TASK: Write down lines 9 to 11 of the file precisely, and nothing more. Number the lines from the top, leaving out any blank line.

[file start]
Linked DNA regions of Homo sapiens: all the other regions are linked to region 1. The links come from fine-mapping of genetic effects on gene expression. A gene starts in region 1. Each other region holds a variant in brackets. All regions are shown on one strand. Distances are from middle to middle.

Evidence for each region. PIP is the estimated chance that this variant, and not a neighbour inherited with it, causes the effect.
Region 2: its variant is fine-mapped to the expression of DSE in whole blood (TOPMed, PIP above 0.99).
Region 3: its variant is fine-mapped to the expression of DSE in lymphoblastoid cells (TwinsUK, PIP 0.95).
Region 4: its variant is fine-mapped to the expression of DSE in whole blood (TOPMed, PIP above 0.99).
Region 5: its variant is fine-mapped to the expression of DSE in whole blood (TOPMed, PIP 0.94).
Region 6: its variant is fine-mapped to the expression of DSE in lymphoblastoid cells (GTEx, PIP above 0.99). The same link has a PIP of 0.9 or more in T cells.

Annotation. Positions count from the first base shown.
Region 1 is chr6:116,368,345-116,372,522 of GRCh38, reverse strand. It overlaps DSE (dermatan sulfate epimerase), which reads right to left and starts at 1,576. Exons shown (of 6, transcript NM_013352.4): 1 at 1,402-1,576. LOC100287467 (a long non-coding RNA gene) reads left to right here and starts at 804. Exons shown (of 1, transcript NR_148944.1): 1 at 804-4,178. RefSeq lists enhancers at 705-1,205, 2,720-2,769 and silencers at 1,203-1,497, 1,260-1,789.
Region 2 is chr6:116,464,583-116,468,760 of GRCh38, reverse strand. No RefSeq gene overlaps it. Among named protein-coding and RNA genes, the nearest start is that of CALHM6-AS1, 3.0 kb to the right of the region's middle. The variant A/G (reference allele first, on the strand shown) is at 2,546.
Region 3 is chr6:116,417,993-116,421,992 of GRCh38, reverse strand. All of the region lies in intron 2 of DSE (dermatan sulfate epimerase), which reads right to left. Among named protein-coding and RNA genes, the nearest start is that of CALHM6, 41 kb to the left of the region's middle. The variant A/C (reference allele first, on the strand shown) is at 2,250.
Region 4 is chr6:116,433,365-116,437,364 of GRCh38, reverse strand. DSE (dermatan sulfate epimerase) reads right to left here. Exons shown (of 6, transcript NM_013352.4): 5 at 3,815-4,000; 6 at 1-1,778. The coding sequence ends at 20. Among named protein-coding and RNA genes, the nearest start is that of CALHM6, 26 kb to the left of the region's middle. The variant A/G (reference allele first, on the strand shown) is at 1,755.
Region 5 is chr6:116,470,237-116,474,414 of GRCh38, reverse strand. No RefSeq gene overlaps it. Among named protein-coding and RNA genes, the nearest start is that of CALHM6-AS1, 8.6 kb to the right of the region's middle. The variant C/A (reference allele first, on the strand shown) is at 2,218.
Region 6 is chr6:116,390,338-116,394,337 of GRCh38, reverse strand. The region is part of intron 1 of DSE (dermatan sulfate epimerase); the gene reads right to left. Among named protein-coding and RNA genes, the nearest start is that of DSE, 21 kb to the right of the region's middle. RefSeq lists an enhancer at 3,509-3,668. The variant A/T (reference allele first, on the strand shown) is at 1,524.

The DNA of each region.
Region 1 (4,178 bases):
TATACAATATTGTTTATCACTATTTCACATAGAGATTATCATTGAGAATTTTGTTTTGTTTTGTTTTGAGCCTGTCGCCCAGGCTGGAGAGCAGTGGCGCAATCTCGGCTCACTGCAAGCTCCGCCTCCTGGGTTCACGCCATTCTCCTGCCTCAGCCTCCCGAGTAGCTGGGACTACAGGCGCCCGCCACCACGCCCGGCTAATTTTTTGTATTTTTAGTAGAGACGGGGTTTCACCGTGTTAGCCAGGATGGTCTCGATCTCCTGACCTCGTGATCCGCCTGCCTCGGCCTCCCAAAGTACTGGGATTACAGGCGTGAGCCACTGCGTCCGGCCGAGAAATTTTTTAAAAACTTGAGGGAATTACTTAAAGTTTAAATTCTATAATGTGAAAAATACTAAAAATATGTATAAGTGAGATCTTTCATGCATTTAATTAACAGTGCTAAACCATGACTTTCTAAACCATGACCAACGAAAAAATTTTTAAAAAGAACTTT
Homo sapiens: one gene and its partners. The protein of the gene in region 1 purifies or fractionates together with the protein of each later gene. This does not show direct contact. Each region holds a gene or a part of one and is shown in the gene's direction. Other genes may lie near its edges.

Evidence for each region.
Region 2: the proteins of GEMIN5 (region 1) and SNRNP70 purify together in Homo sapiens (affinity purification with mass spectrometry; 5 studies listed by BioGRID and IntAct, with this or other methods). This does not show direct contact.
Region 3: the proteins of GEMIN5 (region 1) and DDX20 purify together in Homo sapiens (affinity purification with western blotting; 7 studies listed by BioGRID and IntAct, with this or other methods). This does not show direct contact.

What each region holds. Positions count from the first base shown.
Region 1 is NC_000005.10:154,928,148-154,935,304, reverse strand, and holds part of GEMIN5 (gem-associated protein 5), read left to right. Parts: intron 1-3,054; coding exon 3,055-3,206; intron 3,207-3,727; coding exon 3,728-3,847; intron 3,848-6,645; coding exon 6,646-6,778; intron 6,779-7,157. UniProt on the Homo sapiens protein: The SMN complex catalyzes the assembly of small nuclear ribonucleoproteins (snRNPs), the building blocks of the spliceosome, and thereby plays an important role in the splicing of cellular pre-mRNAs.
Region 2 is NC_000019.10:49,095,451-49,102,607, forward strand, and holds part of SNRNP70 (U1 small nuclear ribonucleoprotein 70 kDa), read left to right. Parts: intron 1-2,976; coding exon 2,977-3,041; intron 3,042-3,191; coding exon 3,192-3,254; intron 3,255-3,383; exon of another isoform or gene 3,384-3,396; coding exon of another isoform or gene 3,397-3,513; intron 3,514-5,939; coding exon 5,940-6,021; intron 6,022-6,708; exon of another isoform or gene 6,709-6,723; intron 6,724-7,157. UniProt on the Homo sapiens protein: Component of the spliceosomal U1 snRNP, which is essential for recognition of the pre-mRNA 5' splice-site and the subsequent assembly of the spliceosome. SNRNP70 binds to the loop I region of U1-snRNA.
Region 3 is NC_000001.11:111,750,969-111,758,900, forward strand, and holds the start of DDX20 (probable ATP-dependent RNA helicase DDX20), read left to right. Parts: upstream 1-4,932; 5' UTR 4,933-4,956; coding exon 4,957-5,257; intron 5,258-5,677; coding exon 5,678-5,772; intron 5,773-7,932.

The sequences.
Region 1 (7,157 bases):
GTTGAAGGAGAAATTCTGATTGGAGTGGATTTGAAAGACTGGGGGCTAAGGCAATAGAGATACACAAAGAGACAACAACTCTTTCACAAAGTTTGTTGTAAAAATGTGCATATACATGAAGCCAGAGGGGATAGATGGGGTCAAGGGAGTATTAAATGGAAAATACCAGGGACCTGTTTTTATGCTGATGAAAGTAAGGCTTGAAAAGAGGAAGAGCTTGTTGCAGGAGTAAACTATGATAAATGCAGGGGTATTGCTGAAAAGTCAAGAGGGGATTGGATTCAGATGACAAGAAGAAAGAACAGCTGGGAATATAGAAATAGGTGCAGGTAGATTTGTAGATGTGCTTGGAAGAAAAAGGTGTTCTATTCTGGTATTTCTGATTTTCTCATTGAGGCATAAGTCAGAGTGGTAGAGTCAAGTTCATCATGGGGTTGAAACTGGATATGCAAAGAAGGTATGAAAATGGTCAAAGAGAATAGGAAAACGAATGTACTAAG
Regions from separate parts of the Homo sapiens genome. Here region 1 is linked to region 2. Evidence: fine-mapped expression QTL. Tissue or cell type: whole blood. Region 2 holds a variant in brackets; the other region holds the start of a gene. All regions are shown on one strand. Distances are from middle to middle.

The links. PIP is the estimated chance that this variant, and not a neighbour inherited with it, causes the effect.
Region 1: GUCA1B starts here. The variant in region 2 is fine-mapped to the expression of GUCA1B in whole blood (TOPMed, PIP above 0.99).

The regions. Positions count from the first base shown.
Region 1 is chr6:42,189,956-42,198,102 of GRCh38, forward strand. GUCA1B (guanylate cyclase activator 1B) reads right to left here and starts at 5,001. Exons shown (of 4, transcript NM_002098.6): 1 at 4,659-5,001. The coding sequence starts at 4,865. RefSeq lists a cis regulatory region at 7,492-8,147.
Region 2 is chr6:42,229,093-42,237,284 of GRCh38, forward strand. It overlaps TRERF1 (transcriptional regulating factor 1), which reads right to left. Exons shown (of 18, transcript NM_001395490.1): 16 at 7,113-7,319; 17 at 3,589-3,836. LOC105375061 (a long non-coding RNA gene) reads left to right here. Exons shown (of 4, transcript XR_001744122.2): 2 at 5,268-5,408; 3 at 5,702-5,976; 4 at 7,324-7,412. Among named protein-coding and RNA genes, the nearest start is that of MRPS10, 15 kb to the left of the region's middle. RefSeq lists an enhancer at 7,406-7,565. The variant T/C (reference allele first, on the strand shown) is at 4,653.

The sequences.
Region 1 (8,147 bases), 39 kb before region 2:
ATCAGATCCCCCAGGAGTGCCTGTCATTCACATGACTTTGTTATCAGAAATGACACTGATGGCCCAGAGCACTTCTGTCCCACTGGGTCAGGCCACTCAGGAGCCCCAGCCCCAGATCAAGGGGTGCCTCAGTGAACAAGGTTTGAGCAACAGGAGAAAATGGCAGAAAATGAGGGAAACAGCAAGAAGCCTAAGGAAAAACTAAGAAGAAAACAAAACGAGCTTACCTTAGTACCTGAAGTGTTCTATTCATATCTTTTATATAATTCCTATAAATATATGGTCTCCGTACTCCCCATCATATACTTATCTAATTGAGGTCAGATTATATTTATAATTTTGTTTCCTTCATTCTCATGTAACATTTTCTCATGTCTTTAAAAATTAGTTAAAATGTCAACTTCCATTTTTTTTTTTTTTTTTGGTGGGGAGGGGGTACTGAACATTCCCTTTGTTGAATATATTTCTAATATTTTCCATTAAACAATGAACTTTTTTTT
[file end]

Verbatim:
Region 1 is chr6:116,368,345-116,372,522 of GRCh38, reverse strand. It overlaps DSE (dermatan sulfate epimerase), which reads right to left and starts at 1,576. Exons shown (of 6, transcript NM_013352.4): 1 at 1,402-1,576. LOC100287467 (a long non-coding RNA gene) reads left to right here and starts at 804. Exons shown (of 1, transcript NR_148944.1): 1 at 804-4,178. RefSeq lists enhancers at 705-1,205, 2,720-2,769 and silencers at 1,203-1,497, 1,260-1,789.
Region 2 is chr6:116,464,583-116,468,760 of GRCh38, reverse strand. No RefSeq gene overlaps it. Among named protein-coding and RNA genes, the nearest start is that of CALHM6-AS1, 3.0 kb to the right of the region's middle. The variant A/G (reference allele first, on the strand shown) is at 2,546.
Region 3 is chr6:116,417,993-116,421,992 of GRCh38, reverse strand. All of the region lies in intron 2 of DSE (dermatan sulfate epimerase), which reads right to left. Among named protein-coding and RNA genes, the nearest start is that of CALHM6, 41 kb to the left of the region's middle. The variant A/C (reference allele first, on the strand shown) is at 2,250.